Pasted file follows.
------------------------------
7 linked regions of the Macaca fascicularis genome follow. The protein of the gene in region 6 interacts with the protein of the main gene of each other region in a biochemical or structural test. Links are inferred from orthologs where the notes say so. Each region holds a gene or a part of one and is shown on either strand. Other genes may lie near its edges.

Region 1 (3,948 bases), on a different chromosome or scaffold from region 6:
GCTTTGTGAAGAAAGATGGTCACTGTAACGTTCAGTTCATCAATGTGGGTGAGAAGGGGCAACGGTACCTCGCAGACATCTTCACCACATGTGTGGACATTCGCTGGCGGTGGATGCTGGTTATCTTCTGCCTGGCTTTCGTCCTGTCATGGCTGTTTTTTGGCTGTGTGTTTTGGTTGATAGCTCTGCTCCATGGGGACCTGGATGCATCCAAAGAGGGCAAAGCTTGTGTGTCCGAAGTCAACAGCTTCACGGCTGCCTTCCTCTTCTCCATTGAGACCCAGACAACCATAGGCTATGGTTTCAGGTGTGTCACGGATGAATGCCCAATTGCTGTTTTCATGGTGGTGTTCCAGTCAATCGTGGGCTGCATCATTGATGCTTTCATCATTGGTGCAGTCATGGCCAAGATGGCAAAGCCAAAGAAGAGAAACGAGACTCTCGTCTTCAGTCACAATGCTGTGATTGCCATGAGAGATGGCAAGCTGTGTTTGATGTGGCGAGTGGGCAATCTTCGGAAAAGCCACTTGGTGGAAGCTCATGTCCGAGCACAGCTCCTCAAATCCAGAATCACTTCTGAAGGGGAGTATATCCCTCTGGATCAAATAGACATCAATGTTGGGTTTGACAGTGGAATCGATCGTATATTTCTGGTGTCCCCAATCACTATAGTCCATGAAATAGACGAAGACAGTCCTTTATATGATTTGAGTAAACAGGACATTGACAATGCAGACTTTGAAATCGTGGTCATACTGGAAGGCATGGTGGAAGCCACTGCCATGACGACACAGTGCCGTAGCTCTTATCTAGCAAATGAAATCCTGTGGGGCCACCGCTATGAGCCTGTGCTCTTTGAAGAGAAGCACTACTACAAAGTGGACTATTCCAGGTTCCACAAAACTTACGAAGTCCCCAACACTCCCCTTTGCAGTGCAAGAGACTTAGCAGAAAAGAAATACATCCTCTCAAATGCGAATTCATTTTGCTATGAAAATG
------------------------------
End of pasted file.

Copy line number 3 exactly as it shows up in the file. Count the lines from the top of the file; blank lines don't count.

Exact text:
GCTTTGTGAAGAAAGATGGTCACTGTAACGTTCAGTTCATCAATGTGGGTGAGAAGGGGCAACGGTACCTCGCAGACATCTTCACCACATGTGTGGACATTCGCTGGCGGTGGATGCTGGTTATCTTCTGCCTGGCTTTCGTCCTGTCATGGCTGTTTTTTGGCTGTGTGTTTTGGTTGATAGCTCTGCTCCATGGGGACCTGGATGCATCCAAAGAGGGCAAAGCTTGTGTGTCCGAAGTCAACAGCTTCACGGCTGCCTTCCTCTTCTCCATTGAGACCCAGACAACCATAGGCTATGGTTTCAGGTGTGTCACGGATGAATGCCCAATTGCTGTTTTCATGGTGGTGTTCCAGTCAATCGTGGGCTGCATCATTGATGCTTTCATCATTGGTGCAGTCATGGCCAAGATGGCAAAGCCAAAGAAGAGAAACGAGACTCTCGTCTTCAGTCACAATGCTGTGATTGCCATGAGAGATGGCAAGCTGTGTTTGATGTGGCGAGTGGGCAATCTTCGGAAAAGCCACTTGGTGGAAGCTCATGTCCGAGCACAGCTCCTCAAATCCAGAATCACTTCTGAAGGGGAGTATATCCCTCTGGATCAAATAGACATCAATGTTGGGTTTGACAGTGGAATCGATCGTATATTTCTGGTGTCCCCAATCACTATAGTCCATGAAATAGACGAAGACAGTCCTTTATATGATTTGAGTAAACAGGACATTGACAATGCAGACTTTGAAATCGTGGTCATACTGGAAGGCATGGTGGAAGCCACTGCCATGACGACACAGTGCCGTAGCTCTTATCTAGCAAATGAAATCCTGTGGGGCCACCGCTATGAGCCTGTGCTCTTTGAAGAGAAGCACTACTACAAAGTGGACTATTCCAGGTTCCACAAAACTTACGAAGTCCCCAACACTCCCCTTTGCAGTGCAAGAGACTTAGCAGAAAAGAAATACATCCTCTCAAATGCGAATTCATTTTGCTATGAAAATG